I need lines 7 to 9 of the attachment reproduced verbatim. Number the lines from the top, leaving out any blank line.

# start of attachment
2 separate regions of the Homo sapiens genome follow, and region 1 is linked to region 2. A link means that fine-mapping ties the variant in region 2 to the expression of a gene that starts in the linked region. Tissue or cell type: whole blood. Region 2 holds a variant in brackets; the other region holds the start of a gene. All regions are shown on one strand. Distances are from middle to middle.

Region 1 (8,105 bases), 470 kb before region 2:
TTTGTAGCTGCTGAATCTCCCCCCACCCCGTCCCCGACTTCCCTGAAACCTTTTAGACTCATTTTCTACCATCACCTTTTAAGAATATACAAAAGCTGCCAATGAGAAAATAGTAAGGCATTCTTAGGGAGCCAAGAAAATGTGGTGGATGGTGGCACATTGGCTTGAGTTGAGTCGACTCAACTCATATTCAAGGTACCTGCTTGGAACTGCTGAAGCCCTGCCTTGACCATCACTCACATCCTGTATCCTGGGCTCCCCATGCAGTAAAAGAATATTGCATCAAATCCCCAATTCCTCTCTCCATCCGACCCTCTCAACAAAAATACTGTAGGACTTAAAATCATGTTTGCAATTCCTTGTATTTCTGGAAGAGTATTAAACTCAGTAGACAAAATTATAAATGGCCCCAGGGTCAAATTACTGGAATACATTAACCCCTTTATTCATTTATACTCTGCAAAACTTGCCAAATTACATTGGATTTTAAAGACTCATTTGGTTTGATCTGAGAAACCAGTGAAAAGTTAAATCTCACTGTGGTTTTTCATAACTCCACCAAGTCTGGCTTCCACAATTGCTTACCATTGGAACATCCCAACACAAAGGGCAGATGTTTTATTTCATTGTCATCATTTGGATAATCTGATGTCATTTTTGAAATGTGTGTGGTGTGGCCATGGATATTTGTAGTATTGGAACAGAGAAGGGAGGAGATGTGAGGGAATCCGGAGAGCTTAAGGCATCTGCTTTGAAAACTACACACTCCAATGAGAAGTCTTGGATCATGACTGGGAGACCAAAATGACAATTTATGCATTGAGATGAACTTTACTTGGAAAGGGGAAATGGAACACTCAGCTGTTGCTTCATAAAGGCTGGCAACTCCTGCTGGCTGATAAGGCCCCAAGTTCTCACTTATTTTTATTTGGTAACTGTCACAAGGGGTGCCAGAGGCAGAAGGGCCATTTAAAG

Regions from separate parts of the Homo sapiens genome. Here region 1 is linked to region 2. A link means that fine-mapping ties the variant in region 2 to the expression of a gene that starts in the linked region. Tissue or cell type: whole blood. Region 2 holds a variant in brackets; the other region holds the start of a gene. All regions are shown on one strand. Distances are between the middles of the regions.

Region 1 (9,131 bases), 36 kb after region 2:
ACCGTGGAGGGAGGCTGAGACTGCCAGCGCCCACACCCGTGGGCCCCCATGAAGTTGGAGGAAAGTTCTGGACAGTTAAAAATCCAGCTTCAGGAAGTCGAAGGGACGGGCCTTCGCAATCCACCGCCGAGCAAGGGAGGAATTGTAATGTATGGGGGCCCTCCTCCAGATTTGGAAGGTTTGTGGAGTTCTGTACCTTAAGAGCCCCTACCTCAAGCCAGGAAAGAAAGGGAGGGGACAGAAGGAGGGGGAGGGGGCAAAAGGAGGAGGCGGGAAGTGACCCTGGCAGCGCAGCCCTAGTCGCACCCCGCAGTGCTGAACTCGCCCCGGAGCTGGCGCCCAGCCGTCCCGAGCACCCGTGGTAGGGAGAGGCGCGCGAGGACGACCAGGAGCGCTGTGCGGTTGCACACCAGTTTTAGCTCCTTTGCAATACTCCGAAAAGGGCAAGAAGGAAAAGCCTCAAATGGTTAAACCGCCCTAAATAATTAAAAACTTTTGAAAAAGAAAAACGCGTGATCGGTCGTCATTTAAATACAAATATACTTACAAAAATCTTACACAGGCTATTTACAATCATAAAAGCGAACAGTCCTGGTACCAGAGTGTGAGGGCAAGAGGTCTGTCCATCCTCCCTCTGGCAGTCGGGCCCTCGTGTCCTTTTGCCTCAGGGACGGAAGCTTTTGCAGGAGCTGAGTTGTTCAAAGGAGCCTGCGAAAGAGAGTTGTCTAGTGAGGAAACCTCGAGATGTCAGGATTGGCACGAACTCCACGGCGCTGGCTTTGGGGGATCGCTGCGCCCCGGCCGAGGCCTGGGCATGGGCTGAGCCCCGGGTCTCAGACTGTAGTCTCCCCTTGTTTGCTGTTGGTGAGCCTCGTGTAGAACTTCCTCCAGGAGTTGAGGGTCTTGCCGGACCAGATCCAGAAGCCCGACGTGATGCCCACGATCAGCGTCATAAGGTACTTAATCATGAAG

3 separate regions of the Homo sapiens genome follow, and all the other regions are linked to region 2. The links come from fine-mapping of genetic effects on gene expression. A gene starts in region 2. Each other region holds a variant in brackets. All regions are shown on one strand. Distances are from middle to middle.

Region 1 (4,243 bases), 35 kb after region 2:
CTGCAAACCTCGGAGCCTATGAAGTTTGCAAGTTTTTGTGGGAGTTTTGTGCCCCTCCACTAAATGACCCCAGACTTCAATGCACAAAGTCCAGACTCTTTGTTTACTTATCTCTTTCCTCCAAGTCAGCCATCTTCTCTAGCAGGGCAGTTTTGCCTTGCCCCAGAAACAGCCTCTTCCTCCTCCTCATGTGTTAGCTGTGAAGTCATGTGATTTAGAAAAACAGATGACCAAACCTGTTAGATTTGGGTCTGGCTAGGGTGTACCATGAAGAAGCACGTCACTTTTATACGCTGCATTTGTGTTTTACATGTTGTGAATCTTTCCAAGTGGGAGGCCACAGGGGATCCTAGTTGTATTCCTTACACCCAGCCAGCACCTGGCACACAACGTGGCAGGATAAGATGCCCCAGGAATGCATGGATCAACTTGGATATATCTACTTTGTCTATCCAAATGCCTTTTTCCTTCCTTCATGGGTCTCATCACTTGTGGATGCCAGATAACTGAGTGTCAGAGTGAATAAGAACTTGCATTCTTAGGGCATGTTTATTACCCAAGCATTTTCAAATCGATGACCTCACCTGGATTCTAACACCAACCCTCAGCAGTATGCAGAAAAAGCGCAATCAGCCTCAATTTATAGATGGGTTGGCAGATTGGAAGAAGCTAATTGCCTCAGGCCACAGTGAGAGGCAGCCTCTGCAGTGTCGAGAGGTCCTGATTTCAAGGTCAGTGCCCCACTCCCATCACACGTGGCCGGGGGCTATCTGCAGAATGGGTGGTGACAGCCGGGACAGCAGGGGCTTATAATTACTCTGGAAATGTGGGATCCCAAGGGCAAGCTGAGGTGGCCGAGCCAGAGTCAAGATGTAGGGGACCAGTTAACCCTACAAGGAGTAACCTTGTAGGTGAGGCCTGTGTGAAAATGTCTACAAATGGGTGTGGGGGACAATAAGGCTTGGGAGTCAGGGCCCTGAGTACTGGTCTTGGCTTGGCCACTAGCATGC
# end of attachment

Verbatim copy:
3 separate regions of the Homo sapiens genome follow, and all the other regions are linked to region 2. The links come from fine-mapping of genetic effects on gene expression. A gene starts in region 2. Each other region holds a variant in brackets. All regions are shown on one strand. Distances are from middle to middle.

Region 1 (4,243 bases), 35 kb after region 2:
CTGCAAACCTCGGAGCCTATGAAGTTTGCAAGTTTTTGTGGGAGTTTTGTGCCCCTCCACTAAATGACCCCAGACTTCAATGCACAAAGTCCAGACTCTTTGTTTACTTATCTCTTTCCTCCAAGTCAGCCATCTTCTCTAGCAGGGCAGTTTTGCCTTGCCCCAGAAACAGCCTCTTCCTCCTCCTCATGTGTTAGCTGTGAAGTCATGTGATTTAGAAAAACAGATGACCAAACCTGTTAGATTTGGGTCTGGCTAGGGTGTACCATGAAGAAGCACGTCACTTTTATACGCTGCATTTGTGTTTTACATGTTGTGAATCTTTCCAAGTGGGAGGCCACAGGGGATCCTAGTTGTATTCCTTACACCCAGCCAGCACCTGGCACACAACGTGGCAGGATAAGATGCCCCAGGAATGCATGGATCAACTTGGATATATCTACTTTGTCTATCCAAATGCCTTTTTCCTTCCTTCATGGGTCTCATCACTTGTGGATGCCAGATAACTGAGTGTCAGAGTGAATAAGAACTTGCATTCTTAGGGCATGTTTATTACCCAAGCATTTTCAAATCGATGACCTCACCTGGATTCTAACACCAACCCTCAGCAGTATGCAGAAAAAGCGCAATCAGCCTCAATTTATAGATGGGTTGGCAGATTGGAAGAAGCTAATTGCCTCAGGCCACAGTGAGAGGCAGCCTCTGCAGTGTCGAGAGGTCCTGATTTCAAGGTCAGTGCCCCACTCCCATCACACGTGGCCGGGGGCTATCTGCAGAATGGGTGGTGACAGCCGGGACAGCAGGGGCTTATAATTACTCTGGAAATGTGGGATCCCAAGGGCAAGCTGAGGTGGCCGAGCCAGAGTCAAGATGTAGGGGACCAGTTAACCCTACAAGGAGTAACCTTGTAGGTGAGGCCTGTGTGAAAATGTCTACAAATGGGTGTGGGGGACAATAAGGCTTGGGAGTCAGGGCCCTGAGTACTGGTCTTGGCTTGGCCACTAGCATGC